Openers David Warner and Cameron Bancroft breezed to an unbroken century stand on Sunday, leaving Australia needing just 56 runs to go one up in the Ashes series after England imploded.
The tourists were skittled out for 195 off 71.4 overs, losing their last six wickets for 82, as the Test swung Australia's way on the fourth day at the Gabba .
The Australians, unbeaten at their Gabba fortress since 1988, were chasing down 170 runs to win and made easy work of the 34 overs to the close.
At stumps, they were 114 without loss with Warner unbeaten on 60 and Bancroft not out 51.
"Winning the first Test of a series, let alone the Ashes, is huge," fast bowler Mitchell Starc said.
"Obviously, if we can knock off these runs tomorrow it puts us in a very strong position heading to Adelaide (second Test) and England has to chase us from now on," he added.
"It's a great spot for us to be in heading into day five of the first Test match. I'd rather be in our change room than theirs."
Warner powered to his 25th Test fifty off 74 balls with seven fours, while Bancroft reached his first Test 50 off 111 balls.
Bancroft, playing in his first Test match, showed the flinty side of his character when he took a direct throwback from bowler Jimmy Anderson near his groin without flinching.
It was 50-50 between the traditional rivals over the first three days, raising England's hopes of a first win at the ground in 31 years.
But Steve Smith's match-turning unbeaten 141 over eight and a half hours and Josh Hazlewood's two late wickets on Saturday swung the momentum firmly Australia's way.
Much depended on Joe Root producing a captain's knock after senior batsman Alastair Cook failed again, but once Root was out on Sunday, England dissolved.
Hazlewood trapped Root leg before wicket with a delivery that nicked back off the seam to the back-slapping jubilation of the Australians.
Root was rapped on the knee roll of his pad but surprisingly did not seek a review given the vital importance of his wicket.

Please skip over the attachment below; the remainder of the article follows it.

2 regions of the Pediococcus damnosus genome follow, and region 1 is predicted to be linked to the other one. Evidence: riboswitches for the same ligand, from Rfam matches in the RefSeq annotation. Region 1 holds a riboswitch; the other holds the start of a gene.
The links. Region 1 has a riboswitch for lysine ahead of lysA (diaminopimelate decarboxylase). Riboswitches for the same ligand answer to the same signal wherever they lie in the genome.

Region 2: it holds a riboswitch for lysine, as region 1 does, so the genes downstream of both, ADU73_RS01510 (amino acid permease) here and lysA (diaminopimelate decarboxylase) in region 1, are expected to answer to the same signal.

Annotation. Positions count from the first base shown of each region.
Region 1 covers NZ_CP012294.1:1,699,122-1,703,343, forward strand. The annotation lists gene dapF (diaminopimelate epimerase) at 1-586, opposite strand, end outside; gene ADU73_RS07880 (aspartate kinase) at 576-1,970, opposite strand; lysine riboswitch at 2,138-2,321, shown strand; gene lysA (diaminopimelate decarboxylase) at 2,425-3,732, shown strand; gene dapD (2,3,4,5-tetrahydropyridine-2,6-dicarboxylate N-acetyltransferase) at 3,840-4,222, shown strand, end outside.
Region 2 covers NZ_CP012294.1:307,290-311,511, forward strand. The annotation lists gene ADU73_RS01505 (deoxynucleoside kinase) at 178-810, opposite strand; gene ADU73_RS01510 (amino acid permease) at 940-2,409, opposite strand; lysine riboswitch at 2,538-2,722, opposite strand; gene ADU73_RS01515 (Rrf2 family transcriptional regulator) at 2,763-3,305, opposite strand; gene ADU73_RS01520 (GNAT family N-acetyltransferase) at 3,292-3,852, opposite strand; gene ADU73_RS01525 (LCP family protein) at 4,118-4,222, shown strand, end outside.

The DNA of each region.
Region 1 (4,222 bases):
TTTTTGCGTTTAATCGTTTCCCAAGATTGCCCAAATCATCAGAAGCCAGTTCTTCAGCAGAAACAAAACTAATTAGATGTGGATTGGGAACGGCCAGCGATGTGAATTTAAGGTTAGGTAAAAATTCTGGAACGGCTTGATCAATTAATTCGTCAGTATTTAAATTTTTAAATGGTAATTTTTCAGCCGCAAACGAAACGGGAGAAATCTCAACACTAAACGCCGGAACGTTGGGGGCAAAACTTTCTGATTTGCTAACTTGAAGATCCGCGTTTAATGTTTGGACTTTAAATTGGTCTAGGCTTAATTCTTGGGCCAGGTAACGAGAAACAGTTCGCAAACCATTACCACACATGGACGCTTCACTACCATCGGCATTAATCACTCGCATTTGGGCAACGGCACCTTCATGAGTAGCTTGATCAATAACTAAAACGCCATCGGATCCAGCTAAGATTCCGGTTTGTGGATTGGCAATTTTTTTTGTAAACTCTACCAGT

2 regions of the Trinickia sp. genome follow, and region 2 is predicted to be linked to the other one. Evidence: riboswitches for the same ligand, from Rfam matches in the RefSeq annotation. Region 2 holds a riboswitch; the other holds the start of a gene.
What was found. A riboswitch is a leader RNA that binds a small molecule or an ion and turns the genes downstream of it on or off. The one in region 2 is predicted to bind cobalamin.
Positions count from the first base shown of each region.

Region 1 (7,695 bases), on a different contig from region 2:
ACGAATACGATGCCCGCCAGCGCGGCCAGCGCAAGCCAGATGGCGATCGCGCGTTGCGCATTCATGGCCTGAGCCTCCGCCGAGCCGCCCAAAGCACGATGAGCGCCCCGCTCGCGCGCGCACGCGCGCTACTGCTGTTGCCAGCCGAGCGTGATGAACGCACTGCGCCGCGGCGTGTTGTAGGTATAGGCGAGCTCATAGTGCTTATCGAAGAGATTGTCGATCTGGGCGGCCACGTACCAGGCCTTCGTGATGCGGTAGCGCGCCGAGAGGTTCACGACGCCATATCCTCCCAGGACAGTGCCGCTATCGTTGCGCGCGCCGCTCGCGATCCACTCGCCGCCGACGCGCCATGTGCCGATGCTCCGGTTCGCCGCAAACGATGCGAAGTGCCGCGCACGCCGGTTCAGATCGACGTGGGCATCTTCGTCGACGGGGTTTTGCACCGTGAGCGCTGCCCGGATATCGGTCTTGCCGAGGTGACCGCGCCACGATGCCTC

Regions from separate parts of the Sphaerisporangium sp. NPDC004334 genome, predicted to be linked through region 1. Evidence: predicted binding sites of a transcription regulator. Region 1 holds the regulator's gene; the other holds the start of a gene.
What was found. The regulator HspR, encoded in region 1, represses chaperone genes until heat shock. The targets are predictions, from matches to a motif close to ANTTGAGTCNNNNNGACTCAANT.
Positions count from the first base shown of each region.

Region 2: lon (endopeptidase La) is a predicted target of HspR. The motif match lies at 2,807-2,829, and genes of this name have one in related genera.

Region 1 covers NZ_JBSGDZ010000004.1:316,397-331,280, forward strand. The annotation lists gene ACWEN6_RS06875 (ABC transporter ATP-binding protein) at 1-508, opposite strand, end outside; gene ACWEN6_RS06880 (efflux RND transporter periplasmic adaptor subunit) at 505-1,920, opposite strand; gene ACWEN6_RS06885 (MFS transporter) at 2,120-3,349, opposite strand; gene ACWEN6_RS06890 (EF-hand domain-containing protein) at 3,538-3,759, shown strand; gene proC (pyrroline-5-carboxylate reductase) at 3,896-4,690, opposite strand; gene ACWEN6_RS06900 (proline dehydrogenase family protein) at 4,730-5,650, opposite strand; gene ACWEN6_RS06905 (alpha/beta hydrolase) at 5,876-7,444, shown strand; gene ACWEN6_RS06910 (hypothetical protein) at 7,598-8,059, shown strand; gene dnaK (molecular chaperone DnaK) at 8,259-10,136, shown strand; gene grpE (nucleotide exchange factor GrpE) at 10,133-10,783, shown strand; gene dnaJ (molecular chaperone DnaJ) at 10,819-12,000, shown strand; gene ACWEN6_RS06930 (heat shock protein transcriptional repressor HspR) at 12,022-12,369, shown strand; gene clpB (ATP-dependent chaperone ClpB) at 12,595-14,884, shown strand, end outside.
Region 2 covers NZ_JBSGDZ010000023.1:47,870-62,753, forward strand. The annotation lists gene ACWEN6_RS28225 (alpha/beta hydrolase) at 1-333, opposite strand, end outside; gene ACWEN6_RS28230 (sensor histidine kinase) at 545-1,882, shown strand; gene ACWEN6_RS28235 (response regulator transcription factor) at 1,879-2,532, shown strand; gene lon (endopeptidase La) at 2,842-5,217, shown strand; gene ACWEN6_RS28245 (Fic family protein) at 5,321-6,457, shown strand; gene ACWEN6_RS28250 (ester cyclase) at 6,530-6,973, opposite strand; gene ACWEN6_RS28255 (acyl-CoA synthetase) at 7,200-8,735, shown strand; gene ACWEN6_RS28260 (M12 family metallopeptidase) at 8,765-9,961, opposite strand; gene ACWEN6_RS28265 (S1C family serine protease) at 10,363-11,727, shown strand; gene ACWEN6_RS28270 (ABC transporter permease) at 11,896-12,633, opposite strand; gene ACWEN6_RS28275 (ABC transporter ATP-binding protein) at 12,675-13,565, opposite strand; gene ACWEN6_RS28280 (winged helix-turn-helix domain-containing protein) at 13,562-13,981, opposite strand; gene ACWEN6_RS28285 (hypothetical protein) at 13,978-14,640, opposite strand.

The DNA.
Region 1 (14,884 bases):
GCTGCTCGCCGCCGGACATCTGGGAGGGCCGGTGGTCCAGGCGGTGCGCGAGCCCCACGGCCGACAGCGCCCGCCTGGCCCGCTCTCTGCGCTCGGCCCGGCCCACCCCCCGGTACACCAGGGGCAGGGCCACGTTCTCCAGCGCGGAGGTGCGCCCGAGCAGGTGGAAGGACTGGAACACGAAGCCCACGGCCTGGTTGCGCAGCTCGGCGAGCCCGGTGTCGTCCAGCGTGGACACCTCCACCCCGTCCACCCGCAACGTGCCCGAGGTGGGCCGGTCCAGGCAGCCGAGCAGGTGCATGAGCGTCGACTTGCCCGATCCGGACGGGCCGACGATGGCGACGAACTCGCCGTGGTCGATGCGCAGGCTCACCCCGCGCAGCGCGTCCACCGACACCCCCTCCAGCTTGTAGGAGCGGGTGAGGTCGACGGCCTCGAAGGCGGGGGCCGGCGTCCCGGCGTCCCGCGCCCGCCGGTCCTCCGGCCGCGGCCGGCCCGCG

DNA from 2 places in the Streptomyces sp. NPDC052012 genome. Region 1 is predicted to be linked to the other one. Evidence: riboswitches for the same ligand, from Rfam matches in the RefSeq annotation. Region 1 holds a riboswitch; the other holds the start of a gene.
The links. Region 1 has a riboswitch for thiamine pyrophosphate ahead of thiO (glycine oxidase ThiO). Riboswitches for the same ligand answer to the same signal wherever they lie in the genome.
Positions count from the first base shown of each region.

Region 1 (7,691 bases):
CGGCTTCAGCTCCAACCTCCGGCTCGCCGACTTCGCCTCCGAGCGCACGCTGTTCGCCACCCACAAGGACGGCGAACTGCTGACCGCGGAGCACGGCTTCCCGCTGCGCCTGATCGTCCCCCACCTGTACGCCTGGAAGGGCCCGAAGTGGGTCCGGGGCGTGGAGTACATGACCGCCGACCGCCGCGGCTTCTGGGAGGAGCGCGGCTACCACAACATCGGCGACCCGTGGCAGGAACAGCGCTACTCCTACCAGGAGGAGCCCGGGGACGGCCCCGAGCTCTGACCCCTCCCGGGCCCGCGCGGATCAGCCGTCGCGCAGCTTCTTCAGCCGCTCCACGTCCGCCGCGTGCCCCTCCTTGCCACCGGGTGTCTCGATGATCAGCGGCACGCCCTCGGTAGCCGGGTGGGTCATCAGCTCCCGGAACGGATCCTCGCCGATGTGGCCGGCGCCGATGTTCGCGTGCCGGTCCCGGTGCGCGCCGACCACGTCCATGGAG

Hazlewood, who removed Cook and James Vince late on Saturday's third day, finished with three for 46 off 16 overs.
"Obviously very disappointed," England all-rounder Moeen Ali said.
"I thought the first three days we played well and we were in the game and then today we let ourselves down with the bat especially, we got in and never really got on to get that score that we needed."
Off-spinner Nathan Lyon started the ball rolling for the Australians on day four when he dismissed in-form opener Mark Stoneman (27) and Dawid Malan (4), both caught by Steve Smith at slip.
Lyon also removed Moeen with a contentious stumping by wicketkeeper Tim Paine for 40. The TV umpire needed repeated replays before deciding that the Englishman's back foot was not behind the crease.
Lyon finished with three for 67 and has now taken 274 wickets in 70 Tests, the highest number of wickets by an Australian off-spinner.
Starc chipped in with the wickets of Jonny Bairstow, Chris Woakes (17) and Stuart Broad to finish with three for 51.
Bairstow hit 42 off 75 balls before he ramped one over the slips and gave a regulation catch to Peter Handscomb at third man.
Broad was out caught behind for two to a faint speck detected on the infrared "Hot Spot" technology on review, while Woakes was Smith's fourth catch of the innings.
The third paceman Pat Cummins mopped up the England innings when he had Jake Ball caught behind off a vicious short ball for one.
Australia have a formidable record at the Gabba, where they have not lost a Test match since falling to Viv Richards' West Indies 29 years ago.